New peer-reviewed research suggests that eating genetically modified (GM) maize – and drinking water containing permitted levels of RoundUp herbicide – may cause tumors, premature death and other serious health problems. Published in the Food and Chemical Toxicology journal, the study is the first to examine the potential long-term effects of exposure to GM food and the world’s best-selling herbicide, RoundUp. Researchers at the University of Caen fed groups of male and female rats a diet of Monsanto’s GM maize and water containing glyphosate (the active ingredient in Monsanto’s Roundup herbicide) at levels permitted in the U.S. water supply over a two-year period. The researchers claim that rats fed a GM diet, and exposed to RoundUp in their water, developed tumors and damage to their livers and kidneys and died much earlier than those fed a normal diet. Groups of rats were fed RoundUp resistant GM maize (from 11% in the diet), cultivated with or without Roundup, and Roundup alone (from 0.1 ppb in their water). According to the research, around 50 percent of males and 70 percent of females exposed to GM maize and RoundUp died prematurely, compared with only 30 percent and 20 percent in the control group.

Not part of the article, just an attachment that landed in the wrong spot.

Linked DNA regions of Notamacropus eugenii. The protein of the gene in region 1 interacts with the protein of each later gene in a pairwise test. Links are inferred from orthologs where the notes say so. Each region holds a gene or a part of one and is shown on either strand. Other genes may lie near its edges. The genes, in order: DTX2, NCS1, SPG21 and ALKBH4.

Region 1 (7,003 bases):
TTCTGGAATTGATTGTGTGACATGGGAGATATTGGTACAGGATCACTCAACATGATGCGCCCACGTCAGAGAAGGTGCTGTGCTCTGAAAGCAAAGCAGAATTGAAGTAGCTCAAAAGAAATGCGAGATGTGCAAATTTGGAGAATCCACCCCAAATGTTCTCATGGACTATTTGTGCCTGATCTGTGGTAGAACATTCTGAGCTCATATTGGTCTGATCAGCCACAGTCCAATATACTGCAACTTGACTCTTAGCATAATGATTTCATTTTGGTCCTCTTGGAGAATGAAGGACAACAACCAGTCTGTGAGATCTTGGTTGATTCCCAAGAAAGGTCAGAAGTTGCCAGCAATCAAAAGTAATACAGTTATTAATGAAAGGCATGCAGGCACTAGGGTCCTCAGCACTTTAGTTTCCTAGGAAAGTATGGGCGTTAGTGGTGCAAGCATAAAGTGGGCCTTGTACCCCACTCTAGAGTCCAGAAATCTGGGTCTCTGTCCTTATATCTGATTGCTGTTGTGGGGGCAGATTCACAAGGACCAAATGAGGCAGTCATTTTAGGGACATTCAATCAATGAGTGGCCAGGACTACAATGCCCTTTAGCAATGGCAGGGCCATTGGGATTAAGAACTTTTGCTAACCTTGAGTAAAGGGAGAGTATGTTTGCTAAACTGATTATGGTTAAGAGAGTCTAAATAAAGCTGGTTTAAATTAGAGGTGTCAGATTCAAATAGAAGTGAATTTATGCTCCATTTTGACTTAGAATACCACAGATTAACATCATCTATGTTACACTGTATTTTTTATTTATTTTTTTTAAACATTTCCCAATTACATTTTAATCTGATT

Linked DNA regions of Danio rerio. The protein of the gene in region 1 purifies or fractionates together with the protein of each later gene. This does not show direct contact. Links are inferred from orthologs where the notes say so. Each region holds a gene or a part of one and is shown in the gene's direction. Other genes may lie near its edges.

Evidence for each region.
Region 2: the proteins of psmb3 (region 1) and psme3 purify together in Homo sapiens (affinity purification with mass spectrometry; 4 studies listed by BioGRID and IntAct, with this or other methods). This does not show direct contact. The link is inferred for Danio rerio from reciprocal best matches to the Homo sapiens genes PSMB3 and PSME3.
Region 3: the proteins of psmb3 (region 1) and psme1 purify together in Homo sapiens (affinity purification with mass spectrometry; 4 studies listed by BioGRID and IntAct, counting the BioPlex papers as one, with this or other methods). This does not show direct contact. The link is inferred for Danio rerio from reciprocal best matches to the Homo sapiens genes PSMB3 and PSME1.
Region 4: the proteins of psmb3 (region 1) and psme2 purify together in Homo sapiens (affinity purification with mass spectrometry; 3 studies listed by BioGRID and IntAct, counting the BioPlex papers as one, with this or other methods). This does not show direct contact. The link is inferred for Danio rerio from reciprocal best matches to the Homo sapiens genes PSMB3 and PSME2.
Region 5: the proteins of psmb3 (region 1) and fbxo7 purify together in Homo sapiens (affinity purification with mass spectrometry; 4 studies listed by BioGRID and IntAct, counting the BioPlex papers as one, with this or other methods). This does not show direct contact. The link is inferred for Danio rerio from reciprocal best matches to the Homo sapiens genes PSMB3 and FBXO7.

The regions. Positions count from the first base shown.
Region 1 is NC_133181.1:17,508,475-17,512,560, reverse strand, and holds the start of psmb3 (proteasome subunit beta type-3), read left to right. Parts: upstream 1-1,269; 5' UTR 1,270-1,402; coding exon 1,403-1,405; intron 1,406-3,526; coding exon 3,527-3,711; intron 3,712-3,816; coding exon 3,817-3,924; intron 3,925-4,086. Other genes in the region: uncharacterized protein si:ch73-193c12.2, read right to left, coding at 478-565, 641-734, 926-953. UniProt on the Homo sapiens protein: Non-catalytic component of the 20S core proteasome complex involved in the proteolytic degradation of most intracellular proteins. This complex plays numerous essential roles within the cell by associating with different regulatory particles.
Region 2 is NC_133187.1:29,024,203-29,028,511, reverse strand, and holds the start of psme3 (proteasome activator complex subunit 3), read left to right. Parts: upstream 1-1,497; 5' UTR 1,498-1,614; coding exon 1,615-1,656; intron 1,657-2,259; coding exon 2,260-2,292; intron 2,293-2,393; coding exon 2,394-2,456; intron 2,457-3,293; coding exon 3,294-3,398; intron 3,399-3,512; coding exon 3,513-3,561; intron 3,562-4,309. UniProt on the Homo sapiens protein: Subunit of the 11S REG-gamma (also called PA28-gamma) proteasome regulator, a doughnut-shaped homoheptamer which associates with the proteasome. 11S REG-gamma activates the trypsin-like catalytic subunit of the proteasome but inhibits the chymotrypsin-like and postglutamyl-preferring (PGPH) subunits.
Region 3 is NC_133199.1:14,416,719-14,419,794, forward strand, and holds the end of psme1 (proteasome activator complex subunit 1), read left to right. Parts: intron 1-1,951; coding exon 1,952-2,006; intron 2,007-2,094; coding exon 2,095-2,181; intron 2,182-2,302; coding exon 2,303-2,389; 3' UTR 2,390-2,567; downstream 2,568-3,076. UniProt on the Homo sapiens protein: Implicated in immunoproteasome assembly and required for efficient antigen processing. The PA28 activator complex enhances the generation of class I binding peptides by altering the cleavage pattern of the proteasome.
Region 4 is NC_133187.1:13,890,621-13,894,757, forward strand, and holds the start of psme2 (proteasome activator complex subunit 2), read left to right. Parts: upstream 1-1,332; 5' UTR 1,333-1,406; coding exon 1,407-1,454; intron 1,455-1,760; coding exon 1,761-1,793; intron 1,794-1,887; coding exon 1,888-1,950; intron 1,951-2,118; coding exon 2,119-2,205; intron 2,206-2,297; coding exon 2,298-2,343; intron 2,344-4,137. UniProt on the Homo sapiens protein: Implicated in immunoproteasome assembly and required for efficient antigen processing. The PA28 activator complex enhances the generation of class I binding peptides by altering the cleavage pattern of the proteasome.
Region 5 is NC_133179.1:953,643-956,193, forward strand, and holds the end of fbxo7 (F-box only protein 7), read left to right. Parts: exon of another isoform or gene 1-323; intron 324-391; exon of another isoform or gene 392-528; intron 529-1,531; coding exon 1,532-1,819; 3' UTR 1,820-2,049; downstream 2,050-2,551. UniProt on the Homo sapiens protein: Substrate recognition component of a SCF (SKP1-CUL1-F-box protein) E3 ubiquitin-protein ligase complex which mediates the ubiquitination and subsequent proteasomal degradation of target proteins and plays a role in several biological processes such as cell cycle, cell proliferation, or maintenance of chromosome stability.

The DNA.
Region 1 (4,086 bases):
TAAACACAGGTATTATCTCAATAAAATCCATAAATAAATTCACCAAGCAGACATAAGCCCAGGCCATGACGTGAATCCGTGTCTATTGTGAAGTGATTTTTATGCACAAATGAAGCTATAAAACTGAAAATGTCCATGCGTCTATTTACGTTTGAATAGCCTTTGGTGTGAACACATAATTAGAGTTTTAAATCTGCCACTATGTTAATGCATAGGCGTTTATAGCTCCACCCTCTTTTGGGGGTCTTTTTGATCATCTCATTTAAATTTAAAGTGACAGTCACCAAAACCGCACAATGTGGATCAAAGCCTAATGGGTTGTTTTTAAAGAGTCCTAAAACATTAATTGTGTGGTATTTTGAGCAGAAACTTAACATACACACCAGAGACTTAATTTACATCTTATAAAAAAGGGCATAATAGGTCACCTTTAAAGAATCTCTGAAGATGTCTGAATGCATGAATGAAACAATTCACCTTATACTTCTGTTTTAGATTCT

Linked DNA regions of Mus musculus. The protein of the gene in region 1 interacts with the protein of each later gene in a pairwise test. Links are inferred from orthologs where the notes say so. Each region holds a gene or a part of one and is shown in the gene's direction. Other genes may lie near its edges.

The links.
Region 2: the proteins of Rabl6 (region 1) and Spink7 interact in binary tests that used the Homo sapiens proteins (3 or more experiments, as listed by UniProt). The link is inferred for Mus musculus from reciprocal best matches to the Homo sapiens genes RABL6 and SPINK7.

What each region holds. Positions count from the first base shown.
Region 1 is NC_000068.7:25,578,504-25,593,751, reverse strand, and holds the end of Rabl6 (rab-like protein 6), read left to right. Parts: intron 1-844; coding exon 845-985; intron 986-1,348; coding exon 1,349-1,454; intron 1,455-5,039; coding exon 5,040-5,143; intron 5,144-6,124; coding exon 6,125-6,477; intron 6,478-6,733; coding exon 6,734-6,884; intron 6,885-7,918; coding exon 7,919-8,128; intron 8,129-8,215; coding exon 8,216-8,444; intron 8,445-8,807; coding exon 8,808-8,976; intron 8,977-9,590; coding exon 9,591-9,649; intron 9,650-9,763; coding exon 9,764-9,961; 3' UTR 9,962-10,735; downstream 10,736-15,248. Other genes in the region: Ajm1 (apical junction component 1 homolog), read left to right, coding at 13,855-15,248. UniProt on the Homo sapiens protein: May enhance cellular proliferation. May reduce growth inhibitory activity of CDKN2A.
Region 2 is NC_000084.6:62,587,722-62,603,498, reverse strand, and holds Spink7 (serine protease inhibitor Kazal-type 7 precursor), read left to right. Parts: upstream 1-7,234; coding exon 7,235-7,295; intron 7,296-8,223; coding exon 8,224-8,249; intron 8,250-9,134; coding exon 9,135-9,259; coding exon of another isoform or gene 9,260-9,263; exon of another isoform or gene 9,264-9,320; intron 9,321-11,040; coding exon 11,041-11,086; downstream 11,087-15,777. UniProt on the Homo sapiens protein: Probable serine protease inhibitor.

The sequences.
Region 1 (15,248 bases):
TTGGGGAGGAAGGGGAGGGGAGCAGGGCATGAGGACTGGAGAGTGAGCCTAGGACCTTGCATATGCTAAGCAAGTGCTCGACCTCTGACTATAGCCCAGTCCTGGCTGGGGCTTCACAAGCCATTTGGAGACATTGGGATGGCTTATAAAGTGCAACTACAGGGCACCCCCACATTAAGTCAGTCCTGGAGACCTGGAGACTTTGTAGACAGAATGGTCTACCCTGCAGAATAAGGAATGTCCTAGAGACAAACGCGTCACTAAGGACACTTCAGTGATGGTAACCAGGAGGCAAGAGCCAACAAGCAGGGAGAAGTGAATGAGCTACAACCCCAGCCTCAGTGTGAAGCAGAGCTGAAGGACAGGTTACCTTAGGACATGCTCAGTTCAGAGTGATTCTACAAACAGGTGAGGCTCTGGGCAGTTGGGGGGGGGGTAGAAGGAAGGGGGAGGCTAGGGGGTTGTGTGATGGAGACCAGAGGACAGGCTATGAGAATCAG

The U.S. Fish and Wildlife Service (FWS)’s recent decision to lift the federal regulation protecting wolves in Wyoming – and allow hunters and ranchers to shoot wolves on sight across 90 percent of the state – has reignited the decades-old conflict between wildlife conservation objectives and the ranching industry. Native predator species, such as coyotes, bears, wolves and mountain lions, are critical to the functioning of ecosystems, helping to keep nature in balance. But as livestock farms and ranches have expanded, problems have often occurred where large predators come into direct contact with farmed animals, such as sheep and cattle. The FWS’s decision will allow anyone to shoot wolves on sight across most of Wyoming, although wolves will still remain off-limits inside the state’s national wildlife refuges and national parks, such as the Yellowstone and Grand Teton national parks and the Wind River Indian Reservation. But therein lays the crux of the problem: Most people still see “conservation” and “ranching” as two very separate – and often incompatible – objectives. In the pursuit of maximizing food production, we have done our utmost to eradicate the threat posed by nature to modern farming systems. At the same time, growing recognition of the damage that human activity is inflicting on the environment has fueled campaigns to protect and conserve threatened species and wildlife habitats.